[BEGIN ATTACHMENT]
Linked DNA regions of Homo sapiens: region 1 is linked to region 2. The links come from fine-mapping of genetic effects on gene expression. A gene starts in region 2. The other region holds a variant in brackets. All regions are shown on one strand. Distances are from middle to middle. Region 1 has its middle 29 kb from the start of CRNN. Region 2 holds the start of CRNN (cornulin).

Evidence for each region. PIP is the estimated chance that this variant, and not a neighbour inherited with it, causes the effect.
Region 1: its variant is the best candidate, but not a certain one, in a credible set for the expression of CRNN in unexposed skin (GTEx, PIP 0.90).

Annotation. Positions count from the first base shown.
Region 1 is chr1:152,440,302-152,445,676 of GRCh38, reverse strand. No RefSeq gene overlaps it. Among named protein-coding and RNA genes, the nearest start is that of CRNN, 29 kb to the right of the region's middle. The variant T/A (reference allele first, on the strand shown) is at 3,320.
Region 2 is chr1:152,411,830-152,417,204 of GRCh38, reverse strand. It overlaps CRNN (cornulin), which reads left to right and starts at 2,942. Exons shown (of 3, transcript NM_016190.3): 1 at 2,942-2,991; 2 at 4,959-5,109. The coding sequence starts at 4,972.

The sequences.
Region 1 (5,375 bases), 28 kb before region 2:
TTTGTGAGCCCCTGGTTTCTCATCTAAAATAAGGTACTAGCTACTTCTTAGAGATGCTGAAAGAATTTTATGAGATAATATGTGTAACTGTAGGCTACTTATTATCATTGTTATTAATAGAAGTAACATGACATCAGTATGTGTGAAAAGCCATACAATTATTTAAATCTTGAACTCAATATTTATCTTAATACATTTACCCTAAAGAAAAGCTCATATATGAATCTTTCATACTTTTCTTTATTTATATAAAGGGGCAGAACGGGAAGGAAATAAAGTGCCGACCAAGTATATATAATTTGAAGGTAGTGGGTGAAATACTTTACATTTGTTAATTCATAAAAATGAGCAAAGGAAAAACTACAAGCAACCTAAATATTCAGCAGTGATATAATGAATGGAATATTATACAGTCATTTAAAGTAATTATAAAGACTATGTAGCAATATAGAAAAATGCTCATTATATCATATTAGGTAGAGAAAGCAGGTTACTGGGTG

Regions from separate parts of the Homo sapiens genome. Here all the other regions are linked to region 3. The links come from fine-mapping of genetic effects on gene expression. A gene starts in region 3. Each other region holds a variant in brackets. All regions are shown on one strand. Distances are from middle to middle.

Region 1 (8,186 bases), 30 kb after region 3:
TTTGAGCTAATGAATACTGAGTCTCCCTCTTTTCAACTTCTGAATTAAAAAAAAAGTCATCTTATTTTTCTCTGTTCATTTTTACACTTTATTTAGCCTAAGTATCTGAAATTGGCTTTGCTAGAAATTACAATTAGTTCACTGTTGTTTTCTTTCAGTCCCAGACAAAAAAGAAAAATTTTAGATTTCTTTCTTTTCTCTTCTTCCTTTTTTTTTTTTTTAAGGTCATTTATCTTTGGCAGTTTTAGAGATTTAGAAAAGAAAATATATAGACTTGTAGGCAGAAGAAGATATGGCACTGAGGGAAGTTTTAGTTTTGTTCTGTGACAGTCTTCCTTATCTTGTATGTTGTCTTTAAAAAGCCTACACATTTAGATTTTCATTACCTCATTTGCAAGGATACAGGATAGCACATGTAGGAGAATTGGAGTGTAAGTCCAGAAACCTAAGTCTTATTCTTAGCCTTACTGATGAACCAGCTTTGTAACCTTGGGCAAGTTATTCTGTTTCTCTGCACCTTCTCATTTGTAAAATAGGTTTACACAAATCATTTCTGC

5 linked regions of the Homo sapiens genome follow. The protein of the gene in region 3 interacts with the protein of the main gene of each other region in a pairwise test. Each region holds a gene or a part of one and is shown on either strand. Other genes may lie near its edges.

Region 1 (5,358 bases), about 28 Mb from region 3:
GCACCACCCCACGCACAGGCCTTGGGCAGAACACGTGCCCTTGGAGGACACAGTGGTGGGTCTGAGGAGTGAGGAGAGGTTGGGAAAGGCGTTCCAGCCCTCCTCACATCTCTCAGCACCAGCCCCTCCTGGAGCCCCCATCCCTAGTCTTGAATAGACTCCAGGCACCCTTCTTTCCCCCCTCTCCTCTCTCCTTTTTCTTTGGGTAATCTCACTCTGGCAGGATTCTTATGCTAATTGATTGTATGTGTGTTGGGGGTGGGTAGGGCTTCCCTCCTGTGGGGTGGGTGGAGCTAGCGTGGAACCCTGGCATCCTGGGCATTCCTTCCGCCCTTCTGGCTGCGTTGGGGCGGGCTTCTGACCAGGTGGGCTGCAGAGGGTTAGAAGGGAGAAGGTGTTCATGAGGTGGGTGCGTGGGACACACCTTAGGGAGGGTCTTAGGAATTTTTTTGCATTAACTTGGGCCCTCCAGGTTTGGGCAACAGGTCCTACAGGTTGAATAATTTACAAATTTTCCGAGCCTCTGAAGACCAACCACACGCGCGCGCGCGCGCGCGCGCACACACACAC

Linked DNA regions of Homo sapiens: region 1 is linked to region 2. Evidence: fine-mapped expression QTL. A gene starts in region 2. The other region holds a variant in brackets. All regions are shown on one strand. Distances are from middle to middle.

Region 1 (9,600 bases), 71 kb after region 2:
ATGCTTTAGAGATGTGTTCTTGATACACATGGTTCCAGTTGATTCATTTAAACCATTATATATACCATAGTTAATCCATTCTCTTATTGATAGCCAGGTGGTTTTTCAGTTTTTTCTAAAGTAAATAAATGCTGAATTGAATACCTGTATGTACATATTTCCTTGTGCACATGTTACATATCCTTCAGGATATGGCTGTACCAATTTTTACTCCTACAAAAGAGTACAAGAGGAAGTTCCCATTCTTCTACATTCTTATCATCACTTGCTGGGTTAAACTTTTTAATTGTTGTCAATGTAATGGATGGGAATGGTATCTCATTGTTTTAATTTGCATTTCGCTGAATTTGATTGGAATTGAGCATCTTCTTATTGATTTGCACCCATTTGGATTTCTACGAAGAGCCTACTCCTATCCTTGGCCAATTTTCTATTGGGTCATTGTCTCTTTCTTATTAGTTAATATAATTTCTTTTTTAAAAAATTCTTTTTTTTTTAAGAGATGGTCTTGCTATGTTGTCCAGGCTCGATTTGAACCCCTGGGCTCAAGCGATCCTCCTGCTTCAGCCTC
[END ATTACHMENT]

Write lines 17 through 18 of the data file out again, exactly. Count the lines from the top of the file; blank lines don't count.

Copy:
Region 1 (9,600 bases), 71 kb after region 2:
ATGCTTTAGAGATGTGTTCTTGATACACATGGTTCCAGTTGATTCATTTAAACCATTATATATACCATAGTTAATCCATTCTCTTATTGATAGCCAGGTGGTTTTTCAGTTTTTTCTAAAGTAAATAAATGCTGAATTGAATACCTGTATGTACATATTTCCTTGTGCACATGTTACATATCCTTCAGGATATGGCTGTACCAATTTTTACTCCTACAAAAGAGTACAAGAGGAAGTTCCCATTCTTCTACATTCTTATCATCACTTGCTGGGTTAAACTTTTTAATTGTTGTCAATGTAATGGATGGGAATGGTATCTCATTGTTTTAATTTGCATTTCGCTGAATTTGATTGGAATTGAGCATCTTCTTATTGATTTGCACCCATTTGGATTTCTACGAAGAGCCTACTCCTATCCTTGGCCAATTTTCTATTGGGTCATTGTCTCTTTCTTATTAGTTAATATAATTTCTTTTTTAAAAAATTCTTTTTTTTTTAAGAGATGGTCTTGCTATGTTGTCCAGGCTCGATTTGAACCCCTGGGCTCAAGCGATCCTCCTGCTTCAGCCTC